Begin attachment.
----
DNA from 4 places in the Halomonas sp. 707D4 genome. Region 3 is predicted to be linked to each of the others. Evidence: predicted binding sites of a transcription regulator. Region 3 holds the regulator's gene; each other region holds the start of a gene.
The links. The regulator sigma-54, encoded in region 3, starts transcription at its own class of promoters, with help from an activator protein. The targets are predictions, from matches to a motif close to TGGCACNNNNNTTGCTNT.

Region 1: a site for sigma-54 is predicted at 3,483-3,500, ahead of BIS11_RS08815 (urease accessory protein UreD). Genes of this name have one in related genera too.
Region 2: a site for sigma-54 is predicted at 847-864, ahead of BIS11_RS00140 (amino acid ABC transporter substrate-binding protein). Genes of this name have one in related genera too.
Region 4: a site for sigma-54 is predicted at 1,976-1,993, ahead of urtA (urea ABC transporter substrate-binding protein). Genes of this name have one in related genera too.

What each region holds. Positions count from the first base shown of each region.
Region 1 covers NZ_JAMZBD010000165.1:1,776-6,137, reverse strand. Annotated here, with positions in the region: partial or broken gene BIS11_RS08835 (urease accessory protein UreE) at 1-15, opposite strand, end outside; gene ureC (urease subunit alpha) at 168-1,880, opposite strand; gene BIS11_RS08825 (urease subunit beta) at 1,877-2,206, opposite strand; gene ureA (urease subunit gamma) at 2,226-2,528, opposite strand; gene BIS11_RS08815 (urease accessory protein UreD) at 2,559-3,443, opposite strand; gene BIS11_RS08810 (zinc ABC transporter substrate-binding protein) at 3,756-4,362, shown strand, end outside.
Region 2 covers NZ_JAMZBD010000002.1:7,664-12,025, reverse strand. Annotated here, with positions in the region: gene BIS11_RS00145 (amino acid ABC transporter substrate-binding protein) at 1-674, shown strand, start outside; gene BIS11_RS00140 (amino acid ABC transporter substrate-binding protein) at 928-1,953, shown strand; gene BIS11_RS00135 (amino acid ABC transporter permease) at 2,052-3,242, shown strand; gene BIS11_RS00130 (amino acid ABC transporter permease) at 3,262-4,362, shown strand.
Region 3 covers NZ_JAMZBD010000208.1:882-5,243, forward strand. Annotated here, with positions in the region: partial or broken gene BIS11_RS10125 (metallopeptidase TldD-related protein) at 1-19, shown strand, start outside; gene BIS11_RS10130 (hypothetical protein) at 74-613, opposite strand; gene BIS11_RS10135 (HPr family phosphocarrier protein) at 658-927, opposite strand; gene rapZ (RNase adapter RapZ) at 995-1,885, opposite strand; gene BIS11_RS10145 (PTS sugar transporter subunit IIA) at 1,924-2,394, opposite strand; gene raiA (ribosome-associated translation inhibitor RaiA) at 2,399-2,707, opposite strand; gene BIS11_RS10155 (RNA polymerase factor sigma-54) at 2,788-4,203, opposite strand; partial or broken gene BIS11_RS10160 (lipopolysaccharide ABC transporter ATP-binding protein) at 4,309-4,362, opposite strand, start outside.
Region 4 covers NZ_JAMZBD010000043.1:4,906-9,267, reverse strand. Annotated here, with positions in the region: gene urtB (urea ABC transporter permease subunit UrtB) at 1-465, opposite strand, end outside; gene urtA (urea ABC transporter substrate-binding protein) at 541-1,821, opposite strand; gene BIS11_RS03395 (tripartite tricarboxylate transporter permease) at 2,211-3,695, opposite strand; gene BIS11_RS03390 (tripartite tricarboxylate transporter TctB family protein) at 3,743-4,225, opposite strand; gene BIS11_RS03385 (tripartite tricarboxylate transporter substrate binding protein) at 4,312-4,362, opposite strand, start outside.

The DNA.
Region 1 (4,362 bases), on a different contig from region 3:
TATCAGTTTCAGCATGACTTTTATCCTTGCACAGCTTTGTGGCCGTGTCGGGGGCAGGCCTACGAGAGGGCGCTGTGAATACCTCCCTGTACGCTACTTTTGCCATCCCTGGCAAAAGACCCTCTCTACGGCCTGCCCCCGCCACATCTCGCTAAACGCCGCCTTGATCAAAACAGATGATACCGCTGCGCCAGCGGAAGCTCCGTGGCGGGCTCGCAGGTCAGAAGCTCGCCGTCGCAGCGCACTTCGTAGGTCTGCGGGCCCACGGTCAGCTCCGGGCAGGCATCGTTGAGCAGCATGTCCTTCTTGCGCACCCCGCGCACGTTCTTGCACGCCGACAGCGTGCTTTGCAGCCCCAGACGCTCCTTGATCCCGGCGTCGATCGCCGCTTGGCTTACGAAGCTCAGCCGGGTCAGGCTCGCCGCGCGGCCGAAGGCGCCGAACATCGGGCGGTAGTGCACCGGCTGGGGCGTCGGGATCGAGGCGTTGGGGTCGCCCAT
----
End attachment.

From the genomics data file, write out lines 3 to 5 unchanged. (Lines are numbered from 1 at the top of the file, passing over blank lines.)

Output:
Region 1: a site for sigma-54 is predicted at 3,483-3,500, ahead of BIS11_RS08815 (urease accessory protein UreD). Genes of this name have one in related genera too.
Region 2: a site for sigma-54 is predicted at 847-864, ahead of BIS11_RS00140 (amino acid ABC transporter substrate-binding protein). Genes of this name have one in related genera too.
Region 4: a site for sigma-54 is predicted at 1,976-1,993, ahead of urtA (urea ABC transporter substrate-binding protein). Genes of this name have one in related genera too.